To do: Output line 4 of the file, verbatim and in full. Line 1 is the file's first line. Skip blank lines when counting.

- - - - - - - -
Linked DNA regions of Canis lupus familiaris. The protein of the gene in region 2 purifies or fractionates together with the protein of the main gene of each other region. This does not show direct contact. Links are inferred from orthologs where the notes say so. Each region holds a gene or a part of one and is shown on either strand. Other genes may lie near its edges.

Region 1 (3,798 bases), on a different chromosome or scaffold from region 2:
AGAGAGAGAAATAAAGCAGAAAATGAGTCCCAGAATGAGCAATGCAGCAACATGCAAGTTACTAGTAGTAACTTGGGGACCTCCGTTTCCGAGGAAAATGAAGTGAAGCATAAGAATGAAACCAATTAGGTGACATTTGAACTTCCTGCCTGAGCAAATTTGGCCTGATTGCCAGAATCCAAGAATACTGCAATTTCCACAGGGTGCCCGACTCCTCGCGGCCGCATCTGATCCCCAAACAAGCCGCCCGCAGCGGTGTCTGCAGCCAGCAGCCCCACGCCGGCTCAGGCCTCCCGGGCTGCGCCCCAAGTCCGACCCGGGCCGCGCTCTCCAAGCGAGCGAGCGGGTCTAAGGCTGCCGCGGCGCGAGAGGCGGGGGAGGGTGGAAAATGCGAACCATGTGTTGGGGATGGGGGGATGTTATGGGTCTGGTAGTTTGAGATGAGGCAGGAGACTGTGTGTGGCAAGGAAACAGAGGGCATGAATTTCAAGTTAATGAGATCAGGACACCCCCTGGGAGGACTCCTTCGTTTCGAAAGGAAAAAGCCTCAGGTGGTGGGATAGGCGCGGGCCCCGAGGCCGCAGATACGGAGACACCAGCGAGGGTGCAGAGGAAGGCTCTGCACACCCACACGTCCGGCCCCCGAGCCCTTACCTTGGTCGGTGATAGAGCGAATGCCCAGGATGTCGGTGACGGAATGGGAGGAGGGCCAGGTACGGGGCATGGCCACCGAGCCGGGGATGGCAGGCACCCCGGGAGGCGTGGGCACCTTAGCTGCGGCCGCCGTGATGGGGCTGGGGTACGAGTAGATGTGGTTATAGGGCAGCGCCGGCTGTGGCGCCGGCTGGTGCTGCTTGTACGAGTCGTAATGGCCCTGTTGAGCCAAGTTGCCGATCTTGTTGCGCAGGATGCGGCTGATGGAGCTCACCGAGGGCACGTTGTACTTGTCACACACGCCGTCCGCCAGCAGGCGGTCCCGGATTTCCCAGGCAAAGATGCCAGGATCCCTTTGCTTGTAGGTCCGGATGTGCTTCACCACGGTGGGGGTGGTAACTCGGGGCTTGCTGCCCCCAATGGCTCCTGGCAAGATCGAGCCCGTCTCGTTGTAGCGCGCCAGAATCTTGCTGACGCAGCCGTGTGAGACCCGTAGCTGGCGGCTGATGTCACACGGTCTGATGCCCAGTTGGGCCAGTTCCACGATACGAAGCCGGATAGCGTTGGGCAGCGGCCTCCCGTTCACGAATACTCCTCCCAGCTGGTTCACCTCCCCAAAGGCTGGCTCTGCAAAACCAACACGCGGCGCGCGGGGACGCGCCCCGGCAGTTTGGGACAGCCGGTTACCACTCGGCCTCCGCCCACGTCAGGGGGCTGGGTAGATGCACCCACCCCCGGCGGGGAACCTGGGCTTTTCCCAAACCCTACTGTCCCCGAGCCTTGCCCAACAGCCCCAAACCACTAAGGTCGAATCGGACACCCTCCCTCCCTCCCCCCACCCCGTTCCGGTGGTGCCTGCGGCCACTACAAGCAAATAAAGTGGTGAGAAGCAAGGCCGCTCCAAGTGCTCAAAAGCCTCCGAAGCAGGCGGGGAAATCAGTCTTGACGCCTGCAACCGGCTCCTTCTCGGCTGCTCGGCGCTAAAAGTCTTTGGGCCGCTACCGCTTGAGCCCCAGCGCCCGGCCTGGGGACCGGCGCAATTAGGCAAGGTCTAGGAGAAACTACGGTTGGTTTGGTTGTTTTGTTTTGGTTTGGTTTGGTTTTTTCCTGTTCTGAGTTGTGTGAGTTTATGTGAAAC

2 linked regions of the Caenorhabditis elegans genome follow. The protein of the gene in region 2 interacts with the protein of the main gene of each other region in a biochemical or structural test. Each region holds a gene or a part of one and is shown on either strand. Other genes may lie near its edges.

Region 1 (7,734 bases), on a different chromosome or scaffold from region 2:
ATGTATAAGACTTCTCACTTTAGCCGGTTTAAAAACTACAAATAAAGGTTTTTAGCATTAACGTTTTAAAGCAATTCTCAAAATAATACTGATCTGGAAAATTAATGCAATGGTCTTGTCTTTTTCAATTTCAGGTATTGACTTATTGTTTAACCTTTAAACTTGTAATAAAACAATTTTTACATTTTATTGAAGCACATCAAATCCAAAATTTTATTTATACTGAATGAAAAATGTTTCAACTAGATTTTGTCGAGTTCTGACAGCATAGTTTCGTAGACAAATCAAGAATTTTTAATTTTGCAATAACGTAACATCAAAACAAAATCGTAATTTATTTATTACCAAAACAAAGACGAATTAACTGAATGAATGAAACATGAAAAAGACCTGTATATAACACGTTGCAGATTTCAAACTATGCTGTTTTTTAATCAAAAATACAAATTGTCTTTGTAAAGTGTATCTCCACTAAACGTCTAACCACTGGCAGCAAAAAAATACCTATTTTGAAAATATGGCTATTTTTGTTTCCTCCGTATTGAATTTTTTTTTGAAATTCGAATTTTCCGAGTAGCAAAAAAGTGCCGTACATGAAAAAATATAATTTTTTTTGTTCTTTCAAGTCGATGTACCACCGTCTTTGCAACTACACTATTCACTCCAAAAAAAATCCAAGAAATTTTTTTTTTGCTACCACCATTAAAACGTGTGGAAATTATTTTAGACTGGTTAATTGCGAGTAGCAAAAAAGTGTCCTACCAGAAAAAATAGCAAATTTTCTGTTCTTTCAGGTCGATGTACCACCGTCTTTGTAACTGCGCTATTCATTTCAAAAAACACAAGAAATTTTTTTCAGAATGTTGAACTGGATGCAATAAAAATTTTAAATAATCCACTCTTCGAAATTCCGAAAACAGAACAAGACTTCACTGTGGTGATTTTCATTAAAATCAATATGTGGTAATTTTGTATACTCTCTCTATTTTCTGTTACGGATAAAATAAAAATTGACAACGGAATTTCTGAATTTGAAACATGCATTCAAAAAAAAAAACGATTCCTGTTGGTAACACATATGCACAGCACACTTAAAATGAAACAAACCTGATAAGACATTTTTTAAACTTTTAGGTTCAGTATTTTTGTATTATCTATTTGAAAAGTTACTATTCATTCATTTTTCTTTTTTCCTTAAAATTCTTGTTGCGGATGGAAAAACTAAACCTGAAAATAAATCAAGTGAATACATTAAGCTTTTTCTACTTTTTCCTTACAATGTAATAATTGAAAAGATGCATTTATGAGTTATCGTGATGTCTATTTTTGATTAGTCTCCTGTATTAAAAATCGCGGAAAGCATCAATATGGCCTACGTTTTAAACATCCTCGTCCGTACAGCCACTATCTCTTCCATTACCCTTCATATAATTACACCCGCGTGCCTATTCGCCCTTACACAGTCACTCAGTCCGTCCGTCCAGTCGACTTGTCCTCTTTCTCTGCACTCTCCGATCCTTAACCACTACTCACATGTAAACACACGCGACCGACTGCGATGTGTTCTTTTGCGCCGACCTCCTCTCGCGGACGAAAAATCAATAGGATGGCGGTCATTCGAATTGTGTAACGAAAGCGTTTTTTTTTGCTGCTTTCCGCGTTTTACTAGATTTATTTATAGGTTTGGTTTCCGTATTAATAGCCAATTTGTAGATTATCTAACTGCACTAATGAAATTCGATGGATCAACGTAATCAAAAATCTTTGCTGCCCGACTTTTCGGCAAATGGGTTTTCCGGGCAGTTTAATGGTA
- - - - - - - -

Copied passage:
2 linked regions of the Caenorhabditis elegans genome follow. The protein of the gene in region 2 interacts with the protein of the main gene of each other region in a biochemical or structural test. Each region holds a gene or a part of one and is shown on either strand. Other genes may lie near its edges.